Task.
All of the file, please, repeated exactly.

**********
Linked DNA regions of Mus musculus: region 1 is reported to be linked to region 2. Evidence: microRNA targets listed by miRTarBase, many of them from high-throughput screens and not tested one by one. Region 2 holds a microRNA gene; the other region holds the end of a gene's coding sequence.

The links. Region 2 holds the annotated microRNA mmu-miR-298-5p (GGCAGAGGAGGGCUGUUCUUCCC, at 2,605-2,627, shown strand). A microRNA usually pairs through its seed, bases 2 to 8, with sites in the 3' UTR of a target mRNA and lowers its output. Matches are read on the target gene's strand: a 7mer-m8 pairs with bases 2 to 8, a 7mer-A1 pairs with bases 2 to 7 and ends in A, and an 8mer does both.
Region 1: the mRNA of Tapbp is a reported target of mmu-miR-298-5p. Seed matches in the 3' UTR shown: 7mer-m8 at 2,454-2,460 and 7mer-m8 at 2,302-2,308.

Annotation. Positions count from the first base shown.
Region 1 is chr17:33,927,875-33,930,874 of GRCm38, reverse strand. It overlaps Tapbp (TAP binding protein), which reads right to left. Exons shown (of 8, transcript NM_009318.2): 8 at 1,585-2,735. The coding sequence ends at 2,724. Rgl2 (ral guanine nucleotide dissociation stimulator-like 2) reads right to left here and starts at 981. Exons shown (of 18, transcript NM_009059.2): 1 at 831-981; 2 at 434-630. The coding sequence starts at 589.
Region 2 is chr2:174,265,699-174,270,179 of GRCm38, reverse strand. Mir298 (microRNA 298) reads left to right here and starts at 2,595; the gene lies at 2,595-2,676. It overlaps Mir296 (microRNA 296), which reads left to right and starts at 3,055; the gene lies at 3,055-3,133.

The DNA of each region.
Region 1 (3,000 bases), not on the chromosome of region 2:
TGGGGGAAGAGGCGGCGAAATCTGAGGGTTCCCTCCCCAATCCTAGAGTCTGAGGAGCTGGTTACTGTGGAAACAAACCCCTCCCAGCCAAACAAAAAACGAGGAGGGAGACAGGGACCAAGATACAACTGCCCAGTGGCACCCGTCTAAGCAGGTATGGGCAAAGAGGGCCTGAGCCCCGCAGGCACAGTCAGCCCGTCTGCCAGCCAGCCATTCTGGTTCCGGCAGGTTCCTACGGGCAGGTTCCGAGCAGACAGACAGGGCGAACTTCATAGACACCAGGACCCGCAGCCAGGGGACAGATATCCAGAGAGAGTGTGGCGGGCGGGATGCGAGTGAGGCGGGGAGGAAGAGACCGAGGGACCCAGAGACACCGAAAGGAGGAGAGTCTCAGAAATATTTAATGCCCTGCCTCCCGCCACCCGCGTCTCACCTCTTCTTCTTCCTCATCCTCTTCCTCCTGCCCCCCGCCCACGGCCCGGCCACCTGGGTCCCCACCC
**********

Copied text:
Linked DNA regions of Mus musculus: region 1 is reported to be linked to region 2. Evidence: microRNA targets listed by miRTarBase, many of them from high-throughput screens and not tested one by one. Region 2 holds a microRNA gene; the other region holds the end of a gene's coding sequence.

The links. Region 2 holds the annotated microRNA mmu-miR-298-5p (GGCAGAGGAGGGCUGUUCUUCCC, at 2,605-2,627, shown strand). A microRNA usually pairs through its seed, bases 2 to 8, with sites in the 3' UTR of a target mRNA and lowers its output. Matches are read on the target gene's strand: a 7mer-m8 pairs with bases 2 to 8, a 7mer-A1 pairs with bases 2 to 7 and ends in A, and an 8mer does both.
Region 1: the mRNA of Tapbp is a reported target of mmu-miR-298-5p. Seed matches in the 3' UTR shown: 7mer-m8 at 2,454-2,460 and 7mer-m8 at 2,302-2,308.

Annotation. Positions count from the first base shown.
Region 1 is chr17:33,927,875-33,930,874 of GRCm38, reverse strand. It overlaps Tapbp (TAP binding protein), which reads right to left. Exons shown (of 8, transcript NM_009318.2): 8 at 1,585-2,735. The coding sequence ends at 2,724. Rgl2 (ral guanine nucleotide dissociation stimulator-like 2) reads right to left here and starts at 981. Exons shown (of 18, transcript NM_009059.2): 1 at 831-981; 2 at 434-630. The coding sequence starts at 589.
Region 2 is chr2:174,265,699-174,270,179 of GRCm38, reverse strand. Mir298 (microRNA 298) reads left to right here and starts at 2,595; the gene lies at 2,595-2,676. It overlaps Mir296 (microRNA 296), which reads left to right and starts at 3,055; the gene lies at 3,055-3,133.

The DNA of each region.
Region 1 (3,000 bases), not on the chromosome of region 2:
TGGGGGAAGAGGCGGCGAAATCTGAGGGTTCCCTCCCCAATCCTAGAGTCTGAGGAGCTGGTTACTGTGGAAACAAACCCCTCCCAGCCAAACAAAAAACGAGGAGGGAGACAGGGACCAAGATACAACTGCCCAGTGGCACCCGTCTAAGCAGGTATGGGCAAAGAGGGCCTGAGCCCCGCAGGCACAGTCAGCCCGTCTGCCAGCCAGCCATTCTGGTTCCGGCAGGTTCCTACGGGCAGGTTCCGAGCAGACAGACAGGGCGAACTTCATAGACACCAGGACCCGCAGCCAGGGGACAGATATCCAGAGAGAGTGTGGCGGGCGGGATGCGAGTGAGGCGGGGAGGAAGAGACCGAGGGACCCAGAGACACCGAAAGGAGGAGAGTCTCAGAAATATTTAATGCCCTGCCTCCCGCCACCCGCGTCTCACCTCTTCTTCTTCCTCATCCTCTTCCTCCTGCCCCCCGCCCACGGCCCGGCCACCTGGGTCCCCACCC